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This article is part of the Research Topic Gram-positive phages: From isolation to application

Review ARTICLE

Front. Microbiol., 28 April 2014 | http://dx.doi.org/10.3389/fmicb.2014.00184

Clostridium difficile phages: still difficult?

  • Department of Infection, Immunity and Inflammation, University of Leicester, Leicester, UK

Phages that infect Clostridium difficile were first isolated for typing purposes in the 1980s, but their use was short lived. However, the rise of C. difficile epidemics over the last decade has triggered a resurgence of interest in using phages to combat this pathogen. Phage therapy is an attractive treatment option for C. difficile infection, however, developing suitable phages is challenging. In this review we summarize the difficulties faced by researchers in this field, and we discuss the solutions and strategies used for the development of C. difficile phages for use as novel therapeutics. Epidemiological data has highlighted the diversity and distribution of C. difficile, and shown that novel strains continue to emerge in clinical settings. In parallel with epidemiological studies, advances in molecular biology have bolstered our understanding of C. difficile biology, and our knowledge of phage–host interactions in other bacterial species. These three fields of biology have therefore paved the way for future work on C. difficile phages to progress and develop. Benefits of using C. difficile phages as therapeutic agents include the fact that they have highly specific interactions with their bacterial hosts. Studies also show that they can reduce bacterial numbers in both in vitro and in vivo systems. Genetic analysis has revealed the genomic diversity among these phages and provided an insight into their taxonomy and evolution. No strictly virulent C. difficile phages have been reported and this contributes to the difficulties with their therapeutic exploitation. Although treatment approaches using the phage-encoded endolysin protein have been explored, the benefits of using “whole-phages” are such that they remain a major research focus. Whilst we don’t envisage working with C. difficile phages will be problem-free, sufficient study should inform future strategies to facilitate their development to combat this problematic pathogen.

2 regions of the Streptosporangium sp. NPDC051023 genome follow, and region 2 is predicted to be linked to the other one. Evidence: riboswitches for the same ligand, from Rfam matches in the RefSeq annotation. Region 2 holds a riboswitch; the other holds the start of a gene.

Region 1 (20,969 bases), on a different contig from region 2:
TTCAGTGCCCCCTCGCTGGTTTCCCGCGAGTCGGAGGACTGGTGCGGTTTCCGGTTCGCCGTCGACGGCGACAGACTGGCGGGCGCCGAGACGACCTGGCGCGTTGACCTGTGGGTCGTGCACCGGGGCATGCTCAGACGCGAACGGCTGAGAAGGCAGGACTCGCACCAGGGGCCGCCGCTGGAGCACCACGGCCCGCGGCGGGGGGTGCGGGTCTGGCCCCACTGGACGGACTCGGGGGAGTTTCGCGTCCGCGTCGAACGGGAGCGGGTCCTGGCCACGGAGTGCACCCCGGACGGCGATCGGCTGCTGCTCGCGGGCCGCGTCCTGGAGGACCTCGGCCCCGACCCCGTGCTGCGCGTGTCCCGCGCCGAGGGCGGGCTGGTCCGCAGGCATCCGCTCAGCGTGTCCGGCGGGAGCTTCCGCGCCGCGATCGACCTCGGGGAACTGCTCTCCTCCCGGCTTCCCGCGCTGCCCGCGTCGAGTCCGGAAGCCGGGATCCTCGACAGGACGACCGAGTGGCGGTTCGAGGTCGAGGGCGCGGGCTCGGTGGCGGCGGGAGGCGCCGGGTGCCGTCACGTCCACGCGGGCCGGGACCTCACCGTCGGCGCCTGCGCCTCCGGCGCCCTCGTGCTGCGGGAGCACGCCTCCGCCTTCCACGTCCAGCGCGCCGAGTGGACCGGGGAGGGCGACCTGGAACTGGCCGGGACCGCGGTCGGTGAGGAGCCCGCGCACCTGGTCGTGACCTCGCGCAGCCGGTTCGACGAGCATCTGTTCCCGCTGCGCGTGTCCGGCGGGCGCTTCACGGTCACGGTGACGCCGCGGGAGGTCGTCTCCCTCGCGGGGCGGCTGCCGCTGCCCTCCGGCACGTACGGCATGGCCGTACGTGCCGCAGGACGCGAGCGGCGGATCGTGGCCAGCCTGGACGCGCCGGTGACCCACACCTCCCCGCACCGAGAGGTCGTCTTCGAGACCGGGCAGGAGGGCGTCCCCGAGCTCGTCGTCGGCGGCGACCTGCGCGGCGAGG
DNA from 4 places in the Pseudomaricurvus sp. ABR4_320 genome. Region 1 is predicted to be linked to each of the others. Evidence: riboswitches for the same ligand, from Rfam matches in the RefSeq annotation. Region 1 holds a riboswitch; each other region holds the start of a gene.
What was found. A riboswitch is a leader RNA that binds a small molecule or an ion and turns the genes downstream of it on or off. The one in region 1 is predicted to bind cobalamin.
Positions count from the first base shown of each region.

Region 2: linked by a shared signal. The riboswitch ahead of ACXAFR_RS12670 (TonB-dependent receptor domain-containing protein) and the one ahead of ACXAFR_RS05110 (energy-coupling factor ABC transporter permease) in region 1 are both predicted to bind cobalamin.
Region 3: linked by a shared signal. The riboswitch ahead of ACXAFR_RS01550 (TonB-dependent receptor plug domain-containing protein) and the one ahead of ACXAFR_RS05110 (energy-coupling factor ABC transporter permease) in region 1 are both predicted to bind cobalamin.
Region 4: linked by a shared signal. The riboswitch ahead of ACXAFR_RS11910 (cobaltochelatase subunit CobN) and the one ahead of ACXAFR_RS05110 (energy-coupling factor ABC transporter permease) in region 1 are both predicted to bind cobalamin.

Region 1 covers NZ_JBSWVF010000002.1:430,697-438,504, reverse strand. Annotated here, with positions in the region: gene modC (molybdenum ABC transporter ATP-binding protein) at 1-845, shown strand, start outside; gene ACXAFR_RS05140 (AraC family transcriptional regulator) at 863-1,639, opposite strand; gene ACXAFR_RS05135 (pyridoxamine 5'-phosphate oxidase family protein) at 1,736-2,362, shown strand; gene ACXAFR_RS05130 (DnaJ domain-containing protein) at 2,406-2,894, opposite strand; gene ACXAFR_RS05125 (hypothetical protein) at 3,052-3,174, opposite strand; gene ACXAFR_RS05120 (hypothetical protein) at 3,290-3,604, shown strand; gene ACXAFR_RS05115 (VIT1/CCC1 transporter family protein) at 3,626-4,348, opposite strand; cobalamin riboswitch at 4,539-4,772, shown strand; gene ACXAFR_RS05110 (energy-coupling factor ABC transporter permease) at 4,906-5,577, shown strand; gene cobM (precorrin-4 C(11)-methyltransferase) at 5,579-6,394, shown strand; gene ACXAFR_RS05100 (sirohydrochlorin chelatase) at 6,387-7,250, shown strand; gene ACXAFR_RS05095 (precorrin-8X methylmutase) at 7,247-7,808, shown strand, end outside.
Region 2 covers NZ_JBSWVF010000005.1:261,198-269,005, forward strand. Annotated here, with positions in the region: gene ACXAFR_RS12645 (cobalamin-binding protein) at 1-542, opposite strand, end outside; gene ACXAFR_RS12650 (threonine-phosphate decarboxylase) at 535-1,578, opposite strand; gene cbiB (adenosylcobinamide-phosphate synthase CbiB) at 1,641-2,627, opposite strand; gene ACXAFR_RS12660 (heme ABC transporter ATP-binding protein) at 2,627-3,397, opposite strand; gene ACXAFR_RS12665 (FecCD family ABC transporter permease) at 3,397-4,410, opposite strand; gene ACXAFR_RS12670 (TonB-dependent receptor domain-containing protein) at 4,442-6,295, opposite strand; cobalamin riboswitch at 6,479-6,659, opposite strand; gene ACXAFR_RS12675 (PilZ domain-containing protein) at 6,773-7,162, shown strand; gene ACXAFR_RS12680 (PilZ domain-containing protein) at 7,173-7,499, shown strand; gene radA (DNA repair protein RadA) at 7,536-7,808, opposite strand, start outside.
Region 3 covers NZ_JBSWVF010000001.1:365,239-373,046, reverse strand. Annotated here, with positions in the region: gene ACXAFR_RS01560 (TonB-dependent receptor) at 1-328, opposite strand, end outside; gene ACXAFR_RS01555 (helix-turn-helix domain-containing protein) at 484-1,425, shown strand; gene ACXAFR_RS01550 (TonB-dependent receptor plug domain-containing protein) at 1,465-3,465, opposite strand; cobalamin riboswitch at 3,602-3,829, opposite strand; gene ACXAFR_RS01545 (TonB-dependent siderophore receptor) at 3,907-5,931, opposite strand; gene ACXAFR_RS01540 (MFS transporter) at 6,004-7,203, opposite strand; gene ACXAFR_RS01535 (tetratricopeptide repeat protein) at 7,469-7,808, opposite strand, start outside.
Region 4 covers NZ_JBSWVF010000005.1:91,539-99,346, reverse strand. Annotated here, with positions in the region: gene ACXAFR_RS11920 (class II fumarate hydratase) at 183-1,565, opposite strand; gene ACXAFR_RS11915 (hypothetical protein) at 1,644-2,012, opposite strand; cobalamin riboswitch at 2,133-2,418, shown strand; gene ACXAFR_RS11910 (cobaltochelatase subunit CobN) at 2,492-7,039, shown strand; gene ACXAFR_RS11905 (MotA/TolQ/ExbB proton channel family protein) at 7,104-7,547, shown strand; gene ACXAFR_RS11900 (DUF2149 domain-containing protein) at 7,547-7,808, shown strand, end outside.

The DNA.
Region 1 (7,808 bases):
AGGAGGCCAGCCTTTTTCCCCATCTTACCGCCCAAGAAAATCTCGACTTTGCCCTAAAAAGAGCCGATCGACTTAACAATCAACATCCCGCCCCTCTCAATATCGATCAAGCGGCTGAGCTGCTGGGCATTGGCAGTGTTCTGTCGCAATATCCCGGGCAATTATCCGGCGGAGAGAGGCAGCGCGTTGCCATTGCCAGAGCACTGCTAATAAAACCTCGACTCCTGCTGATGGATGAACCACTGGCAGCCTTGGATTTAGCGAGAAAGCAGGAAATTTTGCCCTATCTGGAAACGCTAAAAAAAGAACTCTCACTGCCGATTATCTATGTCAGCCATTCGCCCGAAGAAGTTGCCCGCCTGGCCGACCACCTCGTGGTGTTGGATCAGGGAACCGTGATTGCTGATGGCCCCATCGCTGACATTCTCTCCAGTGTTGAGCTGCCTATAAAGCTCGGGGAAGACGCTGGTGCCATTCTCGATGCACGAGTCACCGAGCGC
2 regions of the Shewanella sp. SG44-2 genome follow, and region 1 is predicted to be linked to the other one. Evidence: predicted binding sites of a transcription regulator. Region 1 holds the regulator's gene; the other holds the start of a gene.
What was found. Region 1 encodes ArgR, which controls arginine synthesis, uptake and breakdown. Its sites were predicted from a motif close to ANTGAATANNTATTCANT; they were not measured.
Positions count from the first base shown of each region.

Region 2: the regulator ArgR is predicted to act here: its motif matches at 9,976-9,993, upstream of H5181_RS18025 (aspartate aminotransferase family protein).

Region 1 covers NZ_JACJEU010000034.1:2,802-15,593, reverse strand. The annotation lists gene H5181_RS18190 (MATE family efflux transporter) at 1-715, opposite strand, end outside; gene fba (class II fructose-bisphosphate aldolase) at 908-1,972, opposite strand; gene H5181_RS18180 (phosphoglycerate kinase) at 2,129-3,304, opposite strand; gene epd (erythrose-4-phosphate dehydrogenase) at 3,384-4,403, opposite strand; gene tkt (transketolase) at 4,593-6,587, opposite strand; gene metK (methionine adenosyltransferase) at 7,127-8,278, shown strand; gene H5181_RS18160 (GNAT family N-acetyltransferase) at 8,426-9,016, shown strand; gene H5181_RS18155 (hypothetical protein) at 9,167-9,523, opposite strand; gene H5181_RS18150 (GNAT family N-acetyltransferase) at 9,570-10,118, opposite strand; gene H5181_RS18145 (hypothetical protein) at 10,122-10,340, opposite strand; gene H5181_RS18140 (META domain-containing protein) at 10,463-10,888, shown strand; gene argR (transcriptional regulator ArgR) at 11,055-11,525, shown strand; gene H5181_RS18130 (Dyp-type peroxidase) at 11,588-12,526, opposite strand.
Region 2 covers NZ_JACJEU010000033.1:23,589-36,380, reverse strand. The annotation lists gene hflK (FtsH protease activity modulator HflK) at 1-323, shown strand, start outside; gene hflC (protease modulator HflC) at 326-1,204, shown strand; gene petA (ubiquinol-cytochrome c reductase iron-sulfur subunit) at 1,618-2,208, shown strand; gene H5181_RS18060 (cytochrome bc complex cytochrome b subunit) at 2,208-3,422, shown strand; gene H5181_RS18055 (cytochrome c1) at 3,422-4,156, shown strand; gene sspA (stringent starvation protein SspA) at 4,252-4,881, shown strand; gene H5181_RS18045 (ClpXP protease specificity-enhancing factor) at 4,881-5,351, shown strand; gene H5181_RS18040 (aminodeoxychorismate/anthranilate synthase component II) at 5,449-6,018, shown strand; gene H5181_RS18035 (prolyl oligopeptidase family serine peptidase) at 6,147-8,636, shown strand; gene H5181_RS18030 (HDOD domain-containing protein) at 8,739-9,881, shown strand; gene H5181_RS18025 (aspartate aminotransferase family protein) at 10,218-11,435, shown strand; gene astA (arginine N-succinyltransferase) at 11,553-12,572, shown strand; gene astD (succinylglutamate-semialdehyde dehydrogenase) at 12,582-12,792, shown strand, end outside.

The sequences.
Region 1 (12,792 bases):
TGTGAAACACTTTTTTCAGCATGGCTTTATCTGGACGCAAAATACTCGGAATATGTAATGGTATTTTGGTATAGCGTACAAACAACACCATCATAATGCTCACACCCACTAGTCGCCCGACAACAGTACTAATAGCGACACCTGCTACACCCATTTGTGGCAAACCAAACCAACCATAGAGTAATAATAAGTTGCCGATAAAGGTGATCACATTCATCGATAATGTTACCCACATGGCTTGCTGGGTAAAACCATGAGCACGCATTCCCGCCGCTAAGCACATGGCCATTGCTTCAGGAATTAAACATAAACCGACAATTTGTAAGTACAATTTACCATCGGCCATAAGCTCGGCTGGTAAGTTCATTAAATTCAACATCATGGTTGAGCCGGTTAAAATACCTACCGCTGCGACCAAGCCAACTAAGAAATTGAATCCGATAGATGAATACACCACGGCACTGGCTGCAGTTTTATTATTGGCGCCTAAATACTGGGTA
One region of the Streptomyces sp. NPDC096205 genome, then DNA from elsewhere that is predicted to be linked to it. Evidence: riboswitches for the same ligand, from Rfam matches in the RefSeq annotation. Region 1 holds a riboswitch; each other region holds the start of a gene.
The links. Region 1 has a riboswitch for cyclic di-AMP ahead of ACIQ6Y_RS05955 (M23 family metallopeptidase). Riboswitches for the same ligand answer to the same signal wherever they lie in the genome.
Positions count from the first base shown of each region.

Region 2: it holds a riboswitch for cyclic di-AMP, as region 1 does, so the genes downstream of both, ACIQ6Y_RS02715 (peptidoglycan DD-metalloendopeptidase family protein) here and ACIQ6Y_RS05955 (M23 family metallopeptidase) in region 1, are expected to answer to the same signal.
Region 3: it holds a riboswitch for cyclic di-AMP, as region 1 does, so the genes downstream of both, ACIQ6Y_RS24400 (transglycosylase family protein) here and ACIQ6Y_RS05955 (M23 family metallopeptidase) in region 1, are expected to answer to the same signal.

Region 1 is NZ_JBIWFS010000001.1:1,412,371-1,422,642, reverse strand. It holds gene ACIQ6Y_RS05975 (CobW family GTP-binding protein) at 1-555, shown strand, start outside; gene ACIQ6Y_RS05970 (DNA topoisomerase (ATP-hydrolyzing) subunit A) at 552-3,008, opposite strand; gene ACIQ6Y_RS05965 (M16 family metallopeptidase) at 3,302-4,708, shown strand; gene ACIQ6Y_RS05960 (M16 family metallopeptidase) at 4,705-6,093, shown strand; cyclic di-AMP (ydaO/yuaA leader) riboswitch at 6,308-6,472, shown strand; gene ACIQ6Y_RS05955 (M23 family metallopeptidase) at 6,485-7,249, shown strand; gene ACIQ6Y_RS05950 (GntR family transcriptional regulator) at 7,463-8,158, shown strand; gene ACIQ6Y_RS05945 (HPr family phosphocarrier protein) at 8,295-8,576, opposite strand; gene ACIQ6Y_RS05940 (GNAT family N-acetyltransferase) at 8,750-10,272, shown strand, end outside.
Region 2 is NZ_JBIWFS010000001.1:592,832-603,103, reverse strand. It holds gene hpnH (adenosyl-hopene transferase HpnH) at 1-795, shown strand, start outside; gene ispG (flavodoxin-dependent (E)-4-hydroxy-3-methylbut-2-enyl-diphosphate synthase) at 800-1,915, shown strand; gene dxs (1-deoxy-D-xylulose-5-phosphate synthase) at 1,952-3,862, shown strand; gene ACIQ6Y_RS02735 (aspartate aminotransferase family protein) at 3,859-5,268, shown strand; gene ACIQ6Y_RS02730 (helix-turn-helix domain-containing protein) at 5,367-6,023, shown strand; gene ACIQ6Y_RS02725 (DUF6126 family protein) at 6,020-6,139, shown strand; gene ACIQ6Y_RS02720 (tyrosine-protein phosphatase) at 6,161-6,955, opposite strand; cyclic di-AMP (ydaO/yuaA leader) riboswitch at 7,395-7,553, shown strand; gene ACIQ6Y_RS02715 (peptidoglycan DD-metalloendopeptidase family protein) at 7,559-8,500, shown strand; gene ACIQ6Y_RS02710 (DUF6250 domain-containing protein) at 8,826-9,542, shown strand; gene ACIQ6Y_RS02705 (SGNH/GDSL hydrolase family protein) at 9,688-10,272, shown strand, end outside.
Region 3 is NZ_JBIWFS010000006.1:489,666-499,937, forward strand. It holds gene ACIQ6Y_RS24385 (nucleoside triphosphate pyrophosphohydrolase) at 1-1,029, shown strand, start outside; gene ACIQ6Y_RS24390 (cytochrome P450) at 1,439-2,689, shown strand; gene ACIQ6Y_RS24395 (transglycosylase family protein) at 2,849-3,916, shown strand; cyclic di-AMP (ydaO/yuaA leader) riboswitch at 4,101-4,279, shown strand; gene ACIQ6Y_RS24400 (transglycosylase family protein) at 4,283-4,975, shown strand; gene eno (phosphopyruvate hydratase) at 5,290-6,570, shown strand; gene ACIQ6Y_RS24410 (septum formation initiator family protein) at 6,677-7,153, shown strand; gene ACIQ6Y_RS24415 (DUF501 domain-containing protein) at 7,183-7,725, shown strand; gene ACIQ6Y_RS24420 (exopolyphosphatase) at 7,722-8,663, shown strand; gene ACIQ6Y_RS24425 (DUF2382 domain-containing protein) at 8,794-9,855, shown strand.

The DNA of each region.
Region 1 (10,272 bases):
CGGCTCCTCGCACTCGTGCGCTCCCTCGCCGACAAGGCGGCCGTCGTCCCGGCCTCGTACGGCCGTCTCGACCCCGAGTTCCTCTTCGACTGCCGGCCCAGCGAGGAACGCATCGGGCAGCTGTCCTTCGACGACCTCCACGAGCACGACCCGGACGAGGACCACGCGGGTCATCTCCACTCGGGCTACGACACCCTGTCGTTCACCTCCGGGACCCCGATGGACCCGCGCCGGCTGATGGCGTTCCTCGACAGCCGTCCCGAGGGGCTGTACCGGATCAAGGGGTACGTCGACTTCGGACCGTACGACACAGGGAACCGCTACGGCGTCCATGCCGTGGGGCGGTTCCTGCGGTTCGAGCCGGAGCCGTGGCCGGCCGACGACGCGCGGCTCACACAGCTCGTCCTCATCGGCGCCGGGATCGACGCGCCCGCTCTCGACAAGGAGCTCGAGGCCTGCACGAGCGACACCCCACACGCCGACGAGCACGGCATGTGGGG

Keywords: Clostridium difficile, phage therapy, phage evolution, genomics, lysogeny, gut pathogen, nosocomial

Citation: Hargreaves KR and Clokie MRJ (2014) Clostridium difficile phages: still difficult? Front. Microbiol. 5:184. doi: 10.3389/fmicb.2014.00184

Received: 31 January 2014; Accepted: 03 April 2014;
Published online: 28 April 2014.

Edited by:

Jennifer Mahony, University College Cork, Ireland

Reviewed by:

Stephen Tobias Abedon, The Ohio State University, USA
Britt Louise Koskella, University of Exeter, UK

Copyright © 2014 Hargreaves and Clokie. This is an open-access article distributed under the terms of the Creative Commons Attribution License (CC BY). The use, distribution or reproduction in other forums is permitted, provided the original author(s) or licensor are credited and that the original publication in this journal is cited, in accordance with accepted academic practice. No use, distribution or reproduction is permitted which does not comply with these terms.

*Correspondence: Martha R. J. Clokie, Department of Infection, Immunity and Inflammation, University of Leicester, University Road, Leicester LE1 9HN, UK e-mail: mrjc1@le.ac.uk